I remember when I was young, and the world held endless possibilities. When I could hold up a tree branch and feel Herculean. When I would ride a bicycle with no hands, and I would fly. When each new experience held for me wonder, and hope, and awe. And I remember thinking how good it could all be someday.

And then I remember the night it all shattered. Surely this was not the exact night. And certainly there is no single event that caused the hope and confidence to flee. But I vividly remember the night it dawned on me that maybe my childhood optimism was a hoax. A put on by some evil force...or maybe God.

It was Halloween my freshman year of high school. I sat in the office/study of my mother's house and watched the hopeful children, dressed as their heroes or their villains, approach our door. They would ring the doorbell. I would get up slowly, grab the bowl of candy, put on my best smile and tell them to take all the candy they desired. Their eyes lighting up only made me feel more dejected, more alone.

Why is it, when I am wallowing in a scared and lonely world, that I always pull out my best face costume? The costume with the charismatic smile and the witty laugh, and I try my best to make those around me feel important, loved and, most importantly, like they are getting away with something. There is nothing more satisfying than making someone feel like they are getting away with something. There exists in these eyes a certain sparkle of the harmless thief. The quick, dirty word. The stolen inappropriate glance. It is these times, when we are supposedly at our worst, that I think the best and most powerful sides of our personalities come out. It is not my good deeds that define me. My good deeds are shallow and self centered. It is, rather, my hidden longings, my too sharp tongue, my willingness to step to that line, the proverbial line, and then to step over it in a spirit of defiance. This is personality.

I am not speaking of evil. Instead I speak of the satisfaction of the harmless outburst of spirit, the naughtiness of the little boy and girl playing doctor, the insatiable curiosity of the young that drives them to do those things which push the line. These are the indiscretions I am speaking of. These are the moments I most enjoy. Because these moments, more than any other, offer up the limitless possibilities of human nature. They scream of the great creatures we have been made into. Any slightly wrong deed that can be immediately disarmed with a shy and cunning smile is, in my book, not a wrong deed at all, but an outpouring of the insatiable spirit of the creator in all of us. It is these deeds that keep me alive.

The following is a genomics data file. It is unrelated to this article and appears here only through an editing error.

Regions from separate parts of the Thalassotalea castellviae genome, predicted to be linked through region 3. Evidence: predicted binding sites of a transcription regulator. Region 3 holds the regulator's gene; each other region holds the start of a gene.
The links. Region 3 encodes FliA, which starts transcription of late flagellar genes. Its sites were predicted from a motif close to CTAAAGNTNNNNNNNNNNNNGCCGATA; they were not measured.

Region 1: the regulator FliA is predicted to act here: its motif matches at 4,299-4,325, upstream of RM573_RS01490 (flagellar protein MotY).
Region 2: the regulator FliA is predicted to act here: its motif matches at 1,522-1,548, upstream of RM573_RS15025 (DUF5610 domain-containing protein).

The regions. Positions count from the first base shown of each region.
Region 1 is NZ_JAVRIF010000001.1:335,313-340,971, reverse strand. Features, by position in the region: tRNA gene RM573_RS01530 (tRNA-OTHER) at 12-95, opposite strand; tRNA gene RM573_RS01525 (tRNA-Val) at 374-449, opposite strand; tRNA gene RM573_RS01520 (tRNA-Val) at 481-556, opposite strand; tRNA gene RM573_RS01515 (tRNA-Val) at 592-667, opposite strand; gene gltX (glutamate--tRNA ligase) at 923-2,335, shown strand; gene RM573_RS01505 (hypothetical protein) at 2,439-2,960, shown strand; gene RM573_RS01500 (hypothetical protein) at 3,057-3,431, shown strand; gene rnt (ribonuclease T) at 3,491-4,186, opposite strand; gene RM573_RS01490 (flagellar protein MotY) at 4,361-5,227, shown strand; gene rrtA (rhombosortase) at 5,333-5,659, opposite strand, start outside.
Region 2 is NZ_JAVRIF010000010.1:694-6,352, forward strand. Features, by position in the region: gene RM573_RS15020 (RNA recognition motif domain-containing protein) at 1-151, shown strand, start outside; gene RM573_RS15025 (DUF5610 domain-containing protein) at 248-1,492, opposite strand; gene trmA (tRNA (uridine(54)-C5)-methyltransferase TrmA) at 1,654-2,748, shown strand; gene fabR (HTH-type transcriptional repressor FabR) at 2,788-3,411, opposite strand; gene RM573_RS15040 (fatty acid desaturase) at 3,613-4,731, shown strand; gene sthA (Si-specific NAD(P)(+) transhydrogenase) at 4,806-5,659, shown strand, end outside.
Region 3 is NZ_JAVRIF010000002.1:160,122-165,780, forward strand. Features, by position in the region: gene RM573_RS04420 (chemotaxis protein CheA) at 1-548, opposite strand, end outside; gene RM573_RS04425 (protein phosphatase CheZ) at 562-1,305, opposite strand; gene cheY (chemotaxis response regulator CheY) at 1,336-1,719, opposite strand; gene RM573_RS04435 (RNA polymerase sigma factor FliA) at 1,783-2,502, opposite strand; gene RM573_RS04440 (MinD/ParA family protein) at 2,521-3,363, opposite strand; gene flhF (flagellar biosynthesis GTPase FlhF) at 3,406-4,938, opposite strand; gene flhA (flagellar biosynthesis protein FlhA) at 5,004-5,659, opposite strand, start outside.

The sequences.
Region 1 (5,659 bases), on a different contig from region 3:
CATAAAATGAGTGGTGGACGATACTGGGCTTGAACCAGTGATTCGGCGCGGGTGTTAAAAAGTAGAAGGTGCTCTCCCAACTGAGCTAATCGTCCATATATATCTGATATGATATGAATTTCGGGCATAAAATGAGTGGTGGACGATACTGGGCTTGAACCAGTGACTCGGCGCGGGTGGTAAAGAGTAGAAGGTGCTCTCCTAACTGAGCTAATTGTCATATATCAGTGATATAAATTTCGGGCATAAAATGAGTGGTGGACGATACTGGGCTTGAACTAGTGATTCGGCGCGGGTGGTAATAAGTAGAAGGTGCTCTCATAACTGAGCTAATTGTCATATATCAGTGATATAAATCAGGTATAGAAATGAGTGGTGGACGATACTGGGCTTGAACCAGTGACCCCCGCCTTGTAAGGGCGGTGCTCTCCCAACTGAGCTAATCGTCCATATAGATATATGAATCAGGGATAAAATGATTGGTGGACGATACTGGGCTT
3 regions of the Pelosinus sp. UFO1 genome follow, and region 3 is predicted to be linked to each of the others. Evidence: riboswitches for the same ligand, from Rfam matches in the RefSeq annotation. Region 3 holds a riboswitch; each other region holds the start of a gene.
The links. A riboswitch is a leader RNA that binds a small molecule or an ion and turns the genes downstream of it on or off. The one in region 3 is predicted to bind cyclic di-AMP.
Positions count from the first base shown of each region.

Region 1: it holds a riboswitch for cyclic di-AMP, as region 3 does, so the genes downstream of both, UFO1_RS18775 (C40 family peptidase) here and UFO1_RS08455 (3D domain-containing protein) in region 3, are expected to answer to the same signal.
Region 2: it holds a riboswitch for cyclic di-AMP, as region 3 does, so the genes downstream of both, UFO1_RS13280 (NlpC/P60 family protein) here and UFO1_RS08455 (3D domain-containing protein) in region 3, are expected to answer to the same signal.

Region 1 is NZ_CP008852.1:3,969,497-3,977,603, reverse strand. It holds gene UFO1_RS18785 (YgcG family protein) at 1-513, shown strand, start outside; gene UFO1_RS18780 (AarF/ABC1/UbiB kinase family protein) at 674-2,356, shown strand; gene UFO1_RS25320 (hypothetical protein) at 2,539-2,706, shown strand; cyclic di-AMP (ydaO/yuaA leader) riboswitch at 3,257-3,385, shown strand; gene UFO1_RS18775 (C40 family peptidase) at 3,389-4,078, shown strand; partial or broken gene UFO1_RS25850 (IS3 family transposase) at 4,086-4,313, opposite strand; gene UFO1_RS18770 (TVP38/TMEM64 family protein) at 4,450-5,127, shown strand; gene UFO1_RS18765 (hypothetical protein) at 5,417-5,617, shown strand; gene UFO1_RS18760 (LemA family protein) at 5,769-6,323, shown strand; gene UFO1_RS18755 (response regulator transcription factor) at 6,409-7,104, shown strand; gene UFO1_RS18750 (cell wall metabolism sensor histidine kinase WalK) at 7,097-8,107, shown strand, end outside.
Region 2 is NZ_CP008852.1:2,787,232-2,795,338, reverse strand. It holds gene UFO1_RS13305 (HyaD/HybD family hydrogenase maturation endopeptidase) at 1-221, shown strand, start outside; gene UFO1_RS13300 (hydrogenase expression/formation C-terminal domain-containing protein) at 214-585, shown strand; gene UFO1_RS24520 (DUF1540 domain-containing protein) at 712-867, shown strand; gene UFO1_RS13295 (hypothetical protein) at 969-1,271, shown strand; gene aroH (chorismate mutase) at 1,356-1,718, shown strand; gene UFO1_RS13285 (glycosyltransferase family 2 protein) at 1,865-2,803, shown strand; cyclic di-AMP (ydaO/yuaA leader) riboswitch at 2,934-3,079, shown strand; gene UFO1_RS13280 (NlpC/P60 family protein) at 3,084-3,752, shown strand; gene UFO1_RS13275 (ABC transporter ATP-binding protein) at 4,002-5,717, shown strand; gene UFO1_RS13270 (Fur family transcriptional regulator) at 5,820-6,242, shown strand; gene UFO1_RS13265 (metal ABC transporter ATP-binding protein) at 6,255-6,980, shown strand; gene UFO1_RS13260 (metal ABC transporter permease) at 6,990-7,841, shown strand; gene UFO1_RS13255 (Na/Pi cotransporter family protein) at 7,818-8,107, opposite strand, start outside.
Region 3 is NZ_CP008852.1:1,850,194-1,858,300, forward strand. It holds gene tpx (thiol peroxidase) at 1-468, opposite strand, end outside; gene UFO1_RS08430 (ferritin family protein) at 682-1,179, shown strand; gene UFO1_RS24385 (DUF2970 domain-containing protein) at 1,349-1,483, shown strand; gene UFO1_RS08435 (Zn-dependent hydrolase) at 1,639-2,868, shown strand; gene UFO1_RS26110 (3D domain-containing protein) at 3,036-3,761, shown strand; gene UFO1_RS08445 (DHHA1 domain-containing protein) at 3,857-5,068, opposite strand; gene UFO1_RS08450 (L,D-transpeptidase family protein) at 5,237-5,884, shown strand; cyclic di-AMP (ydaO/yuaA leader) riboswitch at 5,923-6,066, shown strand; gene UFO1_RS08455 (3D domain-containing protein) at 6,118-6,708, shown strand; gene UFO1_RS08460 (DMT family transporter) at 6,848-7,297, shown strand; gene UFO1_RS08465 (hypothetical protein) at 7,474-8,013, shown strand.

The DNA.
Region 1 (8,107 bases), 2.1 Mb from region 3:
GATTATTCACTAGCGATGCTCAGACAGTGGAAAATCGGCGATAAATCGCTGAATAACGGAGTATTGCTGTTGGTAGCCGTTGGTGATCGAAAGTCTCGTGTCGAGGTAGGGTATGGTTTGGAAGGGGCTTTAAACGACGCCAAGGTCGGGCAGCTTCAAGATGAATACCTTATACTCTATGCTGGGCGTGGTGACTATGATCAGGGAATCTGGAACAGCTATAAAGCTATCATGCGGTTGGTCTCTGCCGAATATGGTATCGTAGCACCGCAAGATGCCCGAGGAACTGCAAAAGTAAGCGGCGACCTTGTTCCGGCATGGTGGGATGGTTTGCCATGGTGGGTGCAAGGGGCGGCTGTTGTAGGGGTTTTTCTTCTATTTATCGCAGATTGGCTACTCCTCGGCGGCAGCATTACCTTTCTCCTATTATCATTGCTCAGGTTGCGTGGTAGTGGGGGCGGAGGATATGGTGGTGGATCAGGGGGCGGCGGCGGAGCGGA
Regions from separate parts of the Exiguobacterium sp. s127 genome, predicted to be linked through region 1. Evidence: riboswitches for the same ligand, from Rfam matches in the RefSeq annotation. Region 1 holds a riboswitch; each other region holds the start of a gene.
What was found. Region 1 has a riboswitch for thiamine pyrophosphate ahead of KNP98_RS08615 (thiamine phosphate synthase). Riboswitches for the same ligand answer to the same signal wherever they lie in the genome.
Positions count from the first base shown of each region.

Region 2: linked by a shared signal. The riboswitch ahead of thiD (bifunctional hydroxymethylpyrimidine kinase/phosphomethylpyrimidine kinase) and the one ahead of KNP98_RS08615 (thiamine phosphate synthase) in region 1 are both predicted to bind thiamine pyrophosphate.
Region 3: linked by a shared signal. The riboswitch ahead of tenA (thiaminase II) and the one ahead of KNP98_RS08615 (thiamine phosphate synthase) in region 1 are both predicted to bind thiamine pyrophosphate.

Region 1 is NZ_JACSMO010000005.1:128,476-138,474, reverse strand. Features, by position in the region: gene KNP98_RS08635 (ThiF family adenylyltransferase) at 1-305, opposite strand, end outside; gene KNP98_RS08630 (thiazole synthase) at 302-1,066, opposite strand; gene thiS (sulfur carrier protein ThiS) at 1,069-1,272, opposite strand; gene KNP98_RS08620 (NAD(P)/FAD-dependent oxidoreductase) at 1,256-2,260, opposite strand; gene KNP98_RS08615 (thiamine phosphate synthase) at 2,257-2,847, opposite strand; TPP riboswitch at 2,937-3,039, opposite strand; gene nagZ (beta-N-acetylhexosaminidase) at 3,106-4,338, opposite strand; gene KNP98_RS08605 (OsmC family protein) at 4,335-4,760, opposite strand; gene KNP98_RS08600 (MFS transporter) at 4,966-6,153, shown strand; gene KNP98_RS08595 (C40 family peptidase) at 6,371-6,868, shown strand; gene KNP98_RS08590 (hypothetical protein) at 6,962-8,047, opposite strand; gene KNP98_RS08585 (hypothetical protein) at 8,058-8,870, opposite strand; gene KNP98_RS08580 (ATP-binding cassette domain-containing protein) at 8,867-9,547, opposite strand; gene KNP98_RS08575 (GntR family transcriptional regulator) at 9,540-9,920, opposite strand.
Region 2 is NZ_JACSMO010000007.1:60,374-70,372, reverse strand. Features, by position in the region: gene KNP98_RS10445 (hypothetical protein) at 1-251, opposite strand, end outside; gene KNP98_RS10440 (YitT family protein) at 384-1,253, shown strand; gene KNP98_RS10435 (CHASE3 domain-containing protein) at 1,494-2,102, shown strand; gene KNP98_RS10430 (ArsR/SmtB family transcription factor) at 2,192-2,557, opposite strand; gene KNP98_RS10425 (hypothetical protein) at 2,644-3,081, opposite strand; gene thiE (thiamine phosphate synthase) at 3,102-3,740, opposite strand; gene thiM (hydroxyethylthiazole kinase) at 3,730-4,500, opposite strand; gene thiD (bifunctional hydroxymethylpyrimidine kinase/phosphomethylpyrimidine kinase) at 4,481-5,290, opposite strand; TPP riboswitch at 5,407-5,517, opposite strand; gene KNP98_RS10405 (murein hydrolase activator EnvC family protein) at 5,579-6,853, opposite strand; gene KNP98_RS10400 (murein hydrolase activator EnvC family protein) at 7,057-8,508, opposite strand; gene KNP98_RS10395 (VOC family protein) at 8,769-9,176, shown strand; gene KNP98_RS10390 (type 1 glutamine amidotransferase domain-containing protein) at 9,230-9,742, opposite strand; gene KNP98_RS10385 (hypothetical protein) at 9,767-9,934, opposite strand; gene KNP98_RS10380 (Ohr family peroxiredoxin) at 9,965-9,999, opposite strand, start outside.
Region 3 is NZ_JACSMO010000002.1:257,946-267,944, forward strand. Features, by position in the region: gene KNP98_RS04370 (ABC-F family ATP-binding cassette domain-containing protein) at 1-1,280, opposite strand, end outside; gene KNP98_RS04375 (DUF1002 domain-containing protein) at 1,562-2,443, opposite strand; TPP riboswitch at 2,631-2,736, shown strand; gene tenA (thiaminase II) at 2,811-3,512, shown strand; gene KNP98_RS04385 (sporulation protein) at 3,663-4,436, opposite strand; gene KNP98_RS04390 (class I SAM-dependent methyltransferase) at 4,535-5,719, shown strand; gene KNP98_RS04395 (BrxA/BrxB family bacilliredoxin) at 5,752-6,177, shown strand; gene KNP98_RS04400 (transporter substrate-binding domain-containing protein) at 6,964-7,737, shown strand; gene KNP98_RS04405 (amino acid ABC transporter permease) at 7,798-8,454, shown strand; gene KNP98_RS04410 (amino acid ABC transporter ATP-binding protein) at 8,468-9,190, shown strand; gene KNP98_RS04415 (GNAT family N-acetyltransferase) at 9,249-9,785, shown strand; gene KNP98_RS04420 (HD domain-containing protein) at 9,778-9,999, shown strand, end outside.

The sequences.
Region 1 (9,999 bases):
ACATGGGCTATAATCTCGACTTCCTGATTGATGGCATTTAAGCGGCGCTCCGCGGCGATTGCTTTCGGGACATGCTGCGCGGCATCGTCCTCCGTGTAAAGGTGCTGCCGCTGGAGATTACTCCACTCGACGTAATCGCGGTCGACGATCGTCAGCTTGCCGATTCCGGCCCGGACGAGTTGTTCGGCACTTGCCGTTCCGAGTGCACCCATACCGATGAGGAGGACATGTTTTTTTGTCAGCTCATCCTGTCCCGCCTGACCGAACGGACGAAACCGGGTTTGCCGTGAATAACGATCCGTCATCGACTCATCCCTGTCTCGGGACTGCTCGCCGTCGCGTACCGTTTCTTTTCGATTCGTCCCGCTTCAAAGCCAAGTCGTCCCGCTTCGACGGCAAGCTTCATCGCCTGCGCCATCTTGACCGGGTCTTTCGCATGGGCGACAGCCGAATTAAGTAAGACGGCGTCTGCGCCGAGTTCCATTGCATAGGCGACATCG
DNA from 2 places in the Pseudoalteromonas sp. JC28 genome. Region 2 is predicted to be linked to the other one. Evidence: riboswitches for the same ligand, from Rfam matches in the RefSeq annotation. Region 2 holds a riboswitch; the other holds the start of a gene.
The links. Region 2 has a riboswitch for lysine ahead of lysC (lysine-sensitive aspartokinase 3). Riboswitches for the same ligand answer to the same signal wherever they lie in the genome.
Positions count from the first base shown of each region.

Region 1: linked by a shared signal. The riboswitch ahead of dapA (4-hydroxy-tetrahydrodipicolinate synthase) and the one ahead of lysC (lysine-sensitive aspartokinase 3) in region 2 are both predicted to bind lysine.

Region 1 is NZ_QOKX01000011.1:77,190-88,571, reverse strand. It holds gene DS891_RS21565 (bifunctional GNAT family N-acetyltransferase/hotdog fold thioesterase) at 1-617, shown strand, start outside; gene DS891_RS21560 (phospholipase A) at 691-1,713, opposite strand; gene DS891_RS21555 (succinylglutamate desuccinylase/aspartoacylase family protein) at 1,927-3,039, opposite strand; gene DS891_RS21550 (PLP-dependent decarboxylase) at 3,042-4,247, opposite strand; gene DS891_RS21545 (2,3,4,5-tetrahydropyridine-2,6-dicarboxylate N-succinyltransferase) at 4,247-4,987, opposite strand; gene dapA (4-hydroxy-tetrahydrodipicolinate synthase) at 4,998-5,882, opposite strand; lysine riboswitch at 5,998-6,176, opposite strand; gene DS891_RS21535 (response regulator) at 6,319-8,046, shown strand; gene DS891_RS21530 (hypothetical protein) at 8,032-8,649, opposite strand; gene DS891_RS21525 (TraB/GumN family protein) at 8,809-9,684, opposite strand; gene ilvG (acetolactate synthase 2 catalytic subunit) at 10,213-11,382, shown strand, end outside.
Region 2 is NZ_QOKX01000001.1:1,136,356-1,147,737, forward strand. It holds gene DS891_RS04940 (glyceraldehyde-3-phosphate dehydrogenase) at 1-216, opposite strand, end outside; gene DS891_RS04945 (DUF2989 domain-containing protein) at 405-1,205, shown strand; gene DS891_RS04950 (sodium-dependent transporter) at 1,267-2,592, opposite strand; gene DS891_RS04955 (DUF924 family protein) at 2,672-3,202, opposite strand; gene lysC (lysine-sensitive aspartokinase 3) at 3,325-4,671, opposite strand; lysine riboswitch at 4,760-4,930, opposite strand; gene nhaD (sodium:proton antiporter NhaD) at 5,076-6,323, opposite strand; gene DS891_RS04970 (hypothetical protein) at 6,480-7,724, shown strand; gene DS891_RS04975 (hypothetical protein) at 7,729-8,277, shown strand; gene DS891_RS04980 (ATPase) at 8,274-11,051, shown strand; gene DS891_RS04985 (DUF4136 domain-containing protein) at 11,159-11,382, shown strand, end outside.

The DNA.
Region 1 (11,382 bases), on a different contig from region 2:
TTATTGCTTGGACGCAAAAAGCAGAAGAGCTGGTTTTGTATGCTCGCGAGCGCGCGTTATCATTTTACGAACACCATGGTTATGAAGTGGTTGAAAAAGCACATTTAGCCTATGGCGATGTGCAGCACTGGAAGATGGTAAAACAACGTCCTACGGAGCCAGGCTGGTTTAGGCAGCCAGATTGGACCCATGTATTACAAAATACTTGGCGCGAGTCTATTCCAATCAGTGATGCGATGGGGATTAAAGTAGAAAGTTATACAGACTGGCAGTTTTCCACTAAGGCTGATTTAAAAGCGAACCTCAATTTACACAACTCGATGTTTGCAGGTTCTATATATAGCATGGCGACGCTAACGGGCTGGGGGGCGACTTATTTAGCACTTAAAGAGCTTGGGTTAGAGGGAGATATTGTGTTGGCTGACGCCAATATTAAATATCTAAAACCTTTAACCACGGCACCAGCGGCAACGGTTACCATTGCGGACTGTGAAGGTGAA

Watch a five year old child, convince them they're getting away with something small, and see the world of possibility light up in their eyes.

While bluebear's writeup describes something that is undescribable and very well written, my writeup will have no relation to it. This writeup, however, does have something to do with innappropriate glances.

I remember in grade 2, I had just switched schools and a big change had happened. A lot of things that my new school had taught, my old school hadn't even covered. After school, my teacher, Liselle (IIRC), had a little talk with me, because I wasn't performing well:

    Liselle: "As-tu appris l'addition et la soustraction?"
    Have you learned addition and subtraction?

    me (acting nervously): "Non, chu nouveau."
    No, I'm new.

    Since I was kept after class and was not doing well at school, I was very nervous and did not know where to look. My eyes wandered, but they stopped somewhere they shouldn't have: her cleavage.

    Liselle: "melo, il faut que tu travailles plus fort."
    melo, you must work harder (while slowly moving her hands to cover her cleavage).

    My trance broke off as soon as I saw her hands obstructing my inappropriate glance.

"melo, il faut que je travaille plus fort..."

"il faut que je travaille plus fort..."


It was extremely embarassing the following years when I'd see her in the hallway, at assemblies and in the school yard.

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